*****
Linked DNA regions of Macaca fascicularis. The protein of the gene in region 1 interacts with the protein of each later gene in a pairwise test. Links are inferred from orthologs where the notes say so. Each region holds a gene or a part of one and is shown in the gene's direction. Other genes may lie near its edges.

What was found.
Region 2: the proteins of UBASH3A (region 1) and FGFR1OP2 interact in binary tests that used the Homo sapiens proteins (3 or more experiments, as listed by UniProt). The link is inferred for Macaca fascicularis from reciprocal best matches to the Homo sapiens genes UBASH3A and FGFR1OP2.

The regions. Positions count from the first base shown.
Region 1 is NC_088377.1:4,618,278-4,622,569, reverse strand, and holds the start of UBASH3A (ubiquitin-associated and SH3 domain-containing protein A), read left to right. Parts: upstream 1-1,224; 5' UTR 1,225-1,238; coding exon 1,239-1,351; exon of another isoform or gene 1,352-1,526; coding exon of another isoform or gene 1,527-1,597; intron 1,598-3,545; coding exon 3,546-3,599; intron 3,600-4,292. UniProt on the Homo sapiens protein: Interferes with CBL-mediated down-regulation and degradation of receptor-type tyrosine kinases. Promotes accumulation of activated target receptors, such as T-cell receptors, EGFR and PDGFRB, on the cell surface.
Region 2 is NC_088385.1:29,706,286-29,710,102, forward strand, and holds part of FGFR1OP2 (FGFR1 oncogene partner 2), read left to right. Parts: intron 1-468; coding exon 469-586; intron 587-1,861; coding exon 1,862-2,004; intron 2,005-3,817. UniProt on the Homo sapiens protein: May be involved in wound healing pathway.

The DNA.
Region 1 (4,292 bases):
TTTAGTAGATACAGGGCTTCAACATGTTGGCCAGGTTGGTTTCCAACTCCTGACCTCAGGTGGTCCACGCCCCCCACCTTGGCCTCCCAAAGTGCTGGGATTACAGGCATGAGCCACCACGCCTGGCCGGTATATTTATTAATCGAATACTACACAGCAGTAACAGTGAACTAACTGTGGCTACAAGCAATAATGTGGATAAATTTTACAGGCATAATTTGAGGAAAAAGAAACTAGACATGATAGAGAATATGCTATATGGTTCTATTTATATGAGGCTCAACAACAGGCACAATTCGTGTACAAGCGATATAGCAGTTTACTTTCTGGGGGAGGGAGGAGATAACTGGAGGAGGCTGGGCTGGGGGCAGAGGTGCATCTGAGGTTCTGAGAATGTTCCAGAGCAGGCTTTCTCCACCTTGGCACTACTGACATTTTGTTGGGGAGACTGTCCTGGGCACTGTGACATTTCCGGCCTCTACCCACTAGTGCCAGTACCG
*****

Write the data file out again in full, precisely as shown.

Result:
Linked DNA regions of Macaca fascicularis. The protein of the gene in region 1 interacts with the protein of each later gene in a pairwise test. Links are inferred from orthologs where the notes say so. Each region holds a gene or a part of one and is shown in the gene's direction. Other genes may lie near its edges.

What was found.
Region 2: the proteins of UBASH3A (region 1) and FGFR1OP2 interact in binary tests that used the Homo sapiens proteins (3 or more experiments, as listed by UniProt). The link is inferred for Macaca fascicularis from reciprocal best matches to the Homo sapiens genes UBASH3A and FGFR1OP2.

The regions. Positions count from the first base shown.
Region 1 is NC_088377.1:4,618,278-4,622,569, reverse strand, and holds the start of UBASH3A (ubiquitin-associated and SH3 domain-containing protein A), read left to right. Parts: upstream 1-1,224; 5' UTR 1,225-1,238; coding exon 1,239-1,351; exon of another isoform or gene 1,352-1,526; coding exon of another isoform or gene 1,527-1,597; intron 1,598-3,545; coding exon 3,546-3,599; intron 3,600-4,292. UniProt on the Homo sapiens protein: Interferes with CBL-mediated down-regulation and degradation of receptor-type tyrosine kinases. Promotes accumulation of activated target receptors, such as T-cell receptors, EGFR and PDGFRB, on the cell surface.
Region 2 is NC_088385.1:29,706,286-29,710,102, forward strand, and holds part of FGFR1OP2 (FGFR1 oncogene partner 2), read left to right. Parts: intron 1-468; coding exon 469-586; intron 587-1,861; coding exon 1,862-2,004; intron 2,005-3,817. UniProt on the Homo sapiens protein: May be involved in wound healing pathway.

The DNA.
Region 1 (4,292 bases):
TTTAGTAGATACAGGGCTTCAACATGTTGGCCAGGTTGGTTTCCAACTCCTGACCTCAGGTGGTCCACGCCCCCCACCTTGGCCTCCCAAAGTGCTGGGATTACAGGCATGAGCCACCACGCCTGGCCGGTATATTTATTAATCGAATACTACACAGCAGTAACAGTGAACTAACTGTGGCTACAAGCAATAATGTGGATAAATTTTACAGGCATAATTTGAGGAAAAAGAAACTAGACATGATAGAGAATATGCTATATGGTTCTATTTATATGAGGCTCAACAACAGGCACAATTCGTGTACAAGCGATATAGCAGTTTACTTTCTGGGGGAGGGAGGAGATAACTGGAGGAGGCTGGGCTGGGGGCAGAGGTGCATCTGAGGTTCTGAGAATGTTCCAGAGCAGGCTTTCTCCACCTTGGCACTACTGACATTTTGTTGGGGAGACTGTCCTGGGCACTGTGACATTTCCGGCCTCTACCCACTAGTGCCAGTACCG